On March 24, 2022, the U.S. House of Representatives scheduled a legalization vote on a bill that would federally legalize cannabis. The House will consider the Marijuana Opportunity, Reinvestment and Expungement (MORE) Act, sponsored by House Judiciary Committee Chairman Jerrold Nadler (D-NY). A previous version of the bill made it through the chamber the last session but was stalled in a Republican-controlled senate.

Under this bill, cannabis would be removed from the list of federally controlled substances, and provisions would promote social equity in cannabis. The bill would also expunge past convictions and allocate the federal tax money from cannabis to certain communities and programs.

Most importantly, it would set up a framework for resentencing people in jail for cannabis offenses, prevent immigrants from getting denied citizenship due to marijuana, and stop federal agencies from withholding public benefits to individuals due to marijuana.

House members plan to take up the bill on Monday, March 28, 2022, by the Rules Committee before it's sent to the House floor for consideration. 

In December 2020, the MORE Act passed a House floor vote with only five Republicans in support, one of which recently died. Representative Don Young (R-AK) was a co-chair of the Congressional Cannabis Caucus.

Cannabis Administration & Opportunity Act (CAOA)

While many lawmakers are moving forward with modest cannabis reform bills, many are still waiting for a Senate legalization proposal being brought forward by Majority Leader Chuck Schumer (D-NY). Schumer has previously stated that he plans to file the comprehensive reform bill in April 2022.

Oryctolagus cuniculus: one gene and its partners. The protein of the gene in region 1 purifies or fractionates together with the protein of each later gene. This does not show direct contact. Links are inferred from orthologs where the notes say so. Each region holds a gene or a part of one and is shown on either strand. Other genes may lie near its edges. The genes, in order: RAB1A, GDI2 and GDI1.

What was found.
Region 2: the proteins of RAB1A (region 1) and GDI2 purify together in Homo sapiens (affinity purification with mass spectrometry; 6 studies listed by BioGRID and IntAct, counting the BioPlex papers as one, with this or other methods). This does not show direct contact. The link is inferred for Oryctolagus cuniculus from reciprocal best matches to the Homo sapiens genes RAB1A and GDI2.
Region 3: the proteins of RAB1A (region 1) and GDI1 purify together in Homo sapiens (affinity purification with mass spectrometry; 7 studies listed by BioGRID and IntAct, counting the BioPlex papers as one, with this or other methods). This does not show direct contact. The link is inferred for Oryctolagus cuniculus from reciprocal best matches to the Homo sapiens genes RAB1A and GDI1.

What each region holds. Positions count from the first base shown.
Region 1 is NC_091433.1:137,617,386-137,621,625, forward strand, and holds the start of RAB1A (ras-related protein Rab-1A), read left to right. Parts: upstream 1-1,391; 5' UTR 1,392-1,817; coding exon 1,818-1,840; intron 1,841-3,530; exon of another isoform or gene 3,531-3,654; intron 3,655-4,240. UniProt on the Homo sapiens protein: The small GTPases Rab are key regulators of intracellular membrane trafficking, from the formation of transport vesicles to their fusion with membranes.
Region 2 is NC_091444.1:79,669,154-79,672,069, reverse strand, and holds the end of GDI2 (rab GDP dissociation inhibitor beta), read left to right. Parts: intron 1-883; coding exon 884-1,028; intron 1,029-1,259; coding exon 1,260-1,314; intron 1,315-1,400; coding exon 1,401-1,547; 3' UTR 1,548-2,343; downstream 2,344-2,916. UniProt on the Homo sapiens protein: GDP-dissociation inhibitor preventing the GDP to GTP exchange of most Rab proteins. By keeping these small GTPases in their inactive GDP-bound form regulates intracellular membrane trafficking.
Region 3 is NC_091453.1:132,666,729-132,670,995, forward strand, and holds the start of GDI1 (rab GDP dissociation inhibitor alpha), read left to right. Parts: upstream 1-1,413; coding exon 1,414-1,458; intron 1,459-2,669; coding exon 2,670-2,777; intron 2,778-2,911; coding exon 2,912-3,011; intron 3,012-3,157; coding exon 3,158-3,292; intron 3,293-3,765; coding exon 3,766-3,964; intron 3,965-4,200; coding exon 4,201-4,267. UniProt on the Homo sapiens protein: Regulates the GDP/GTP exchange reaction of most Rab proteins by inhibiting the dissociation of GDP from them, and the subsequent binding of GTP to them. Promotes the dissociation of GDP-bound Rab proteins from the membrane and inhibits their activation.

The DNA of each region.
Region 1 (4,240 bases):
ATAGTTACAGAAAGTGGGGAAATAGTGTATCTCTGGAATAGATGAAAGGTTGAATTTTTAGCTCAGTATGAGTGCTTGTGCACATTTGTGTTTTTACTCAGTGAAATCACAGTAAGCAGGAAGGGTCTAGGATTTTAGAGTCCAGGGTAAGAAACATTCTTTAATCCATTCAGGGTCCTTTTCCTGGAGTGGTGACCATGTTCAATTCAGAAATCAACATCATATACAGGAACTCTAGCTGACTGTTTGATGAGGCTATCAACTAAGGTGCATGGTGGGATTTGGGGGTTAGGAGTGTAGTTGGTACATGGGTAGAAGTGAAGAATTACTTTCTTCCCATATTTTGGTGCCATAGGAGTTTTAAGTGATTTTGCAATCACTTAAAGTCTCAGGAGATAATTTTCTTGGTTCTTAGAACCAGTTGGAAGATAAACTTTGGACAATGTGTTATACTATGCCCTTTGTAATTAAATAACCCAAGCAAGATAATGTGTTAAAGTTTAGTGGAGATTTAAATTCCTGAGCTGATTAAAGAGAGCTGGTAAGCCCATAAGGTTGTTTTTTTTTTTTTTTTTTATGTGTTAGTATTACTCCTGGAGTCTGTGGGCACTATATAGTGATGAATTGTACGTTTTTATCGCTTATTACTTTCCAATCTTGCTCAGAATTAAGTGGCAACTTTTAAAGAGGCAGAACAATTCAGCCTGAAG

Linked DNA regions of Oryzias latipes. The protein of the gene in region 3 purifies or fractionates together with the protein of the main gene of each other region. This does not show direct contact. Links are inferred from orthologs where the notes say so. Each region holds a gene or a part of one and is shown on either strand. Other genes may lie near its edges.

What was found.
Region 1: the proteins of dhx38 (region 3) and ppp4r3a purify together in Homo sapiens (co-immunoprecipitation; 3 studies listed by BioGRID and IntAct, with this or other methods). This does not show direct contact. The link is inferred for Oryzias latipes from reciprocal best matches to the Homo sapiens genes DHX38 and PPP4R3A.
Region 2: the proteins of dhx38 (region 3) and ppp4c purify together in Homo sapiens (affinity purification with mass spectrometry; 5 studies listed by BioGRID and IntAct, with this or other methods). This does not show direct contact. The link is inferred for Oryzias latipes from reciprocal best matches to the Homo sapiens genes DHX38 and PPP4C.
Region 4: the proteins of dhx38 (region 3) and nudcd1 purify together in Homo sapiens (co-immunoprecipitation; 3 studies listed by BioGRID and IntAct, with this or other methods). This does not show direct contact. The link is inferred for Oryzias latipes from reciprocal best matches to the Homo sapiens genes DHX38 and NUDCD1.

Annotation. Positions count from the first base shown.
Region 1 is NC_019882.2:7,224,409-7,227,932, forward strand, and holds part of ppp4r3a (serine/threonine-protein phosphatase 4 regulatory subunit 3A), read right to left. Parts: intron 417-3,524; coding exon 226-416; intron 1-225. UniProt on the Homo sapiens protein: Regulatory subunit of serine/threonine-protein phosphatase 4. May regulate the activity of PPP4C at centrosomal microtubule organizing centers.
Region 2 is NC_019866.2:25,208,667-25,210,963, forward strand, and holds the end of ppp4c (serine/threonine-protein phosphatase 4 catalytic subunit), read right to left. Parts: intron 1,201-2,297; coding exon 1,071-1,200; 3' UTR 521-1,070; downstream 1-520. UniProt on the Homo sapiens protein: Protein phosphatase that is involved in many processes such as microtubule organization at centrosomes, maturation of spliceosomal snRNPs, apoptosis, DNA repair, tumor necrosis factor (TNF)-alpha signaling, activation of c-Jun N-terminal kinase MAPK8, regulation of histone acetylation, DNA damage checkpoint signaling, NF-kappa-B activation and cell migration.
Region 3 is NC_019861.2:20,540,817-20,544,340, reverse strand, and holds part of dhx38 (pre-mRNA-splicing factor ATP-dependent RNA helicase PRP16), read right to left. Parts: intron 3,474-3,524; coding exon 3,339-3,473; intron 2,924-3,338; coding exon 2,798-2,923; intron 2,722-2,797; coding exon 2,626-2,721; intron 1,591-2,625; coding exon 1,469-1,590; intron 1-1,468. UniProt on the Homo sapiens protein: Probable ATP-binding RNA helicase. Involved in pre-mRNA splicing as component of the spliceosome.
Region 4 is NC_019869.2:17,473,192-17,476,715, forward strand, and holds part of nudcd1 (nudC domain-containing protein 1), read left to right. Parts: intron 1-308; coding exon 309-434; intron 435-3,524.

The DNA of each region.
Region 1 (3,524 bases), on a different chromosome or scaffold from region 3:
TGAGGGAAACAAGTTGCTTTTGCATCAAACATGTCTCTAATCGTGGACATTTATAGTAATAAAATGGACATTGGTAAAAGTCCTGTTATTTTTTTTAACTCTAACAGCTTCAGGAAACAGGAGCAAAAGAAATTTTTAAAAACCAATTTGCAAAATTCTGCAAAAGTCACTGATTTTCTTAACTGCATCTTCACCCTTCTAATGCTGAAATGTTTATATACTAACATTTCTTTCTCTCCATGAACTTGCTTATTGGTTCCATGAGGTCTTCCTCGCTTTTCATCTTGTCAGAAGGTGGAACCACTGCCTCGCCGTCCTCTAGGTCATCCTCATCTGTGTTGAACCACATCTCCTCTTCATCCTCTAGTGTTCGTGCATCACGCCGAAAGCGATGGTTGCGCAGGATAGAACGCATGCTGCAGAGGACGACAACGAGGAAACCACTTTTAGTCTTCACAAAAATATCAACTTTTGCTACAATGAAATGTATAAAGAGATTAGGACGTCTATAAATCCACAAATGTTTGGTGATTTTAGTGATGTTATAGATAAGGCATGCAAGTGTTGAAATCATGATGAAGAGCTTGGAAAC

The CAOA plans to accomplish the following:

  • Decriminalize cannabis
  • Federally regulate cannabis
  • Order federal research into cannabis health benefits and risks
  • Allow interstate cannabis commerce
  • Protect immigrants from being denied federal benefits due to cannabis
  • Impose a federal excise tax on cannabis product sales
  • Create Opportunity Trust Fund Programs to reinvest in communities impacted by the war on drugs

Marijuana Reform Consideration From the Biden Administration

Throughout his campaign, President Biden declared his support for the decriminalization of cannabis. Cannabis decriminalization would prevent people from getting jailed for simple cannabis possession under federal law and expunge prior possession convictions. 

Under federal law, a person can get be incarcerated for one year for the first offense of marijuana possession and 2 to 3 years for subsequent convictions. Most cannabis arrests, however, are enforced by local or state police, with penalties varying by state.

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The Biden administration has not moved forward with any marijuana reform, partly due to the struggle to pass bills through the Senate. Biden may be worried that supporting cannabis reform would hurt his approval ratings and affect the midterm elections later this year.

But how much could the president do without support from Congress? Legal experts say that he could instruct the Justice Department to deprioritize cannabis charges or use his ability to pardon individuals convicted of a federal crime to release those serving sentences for federal cannabis offenses.

As of now, the Biden administration has not taken serious action or consideration to legalize marijuana.

Final Thoughts on Marijuana Reform in 2022

Marijuana laws are changing across states. It’s time that federal marijuana laws reflect the will of the people. While a comprehensive cannabis legalization bill seems like a pipe dream, modest cannabis legislation is closer than ever to getting passed in Congress. Marijuana legalization may not be a reality in 2022, but it may be passed in the next few years.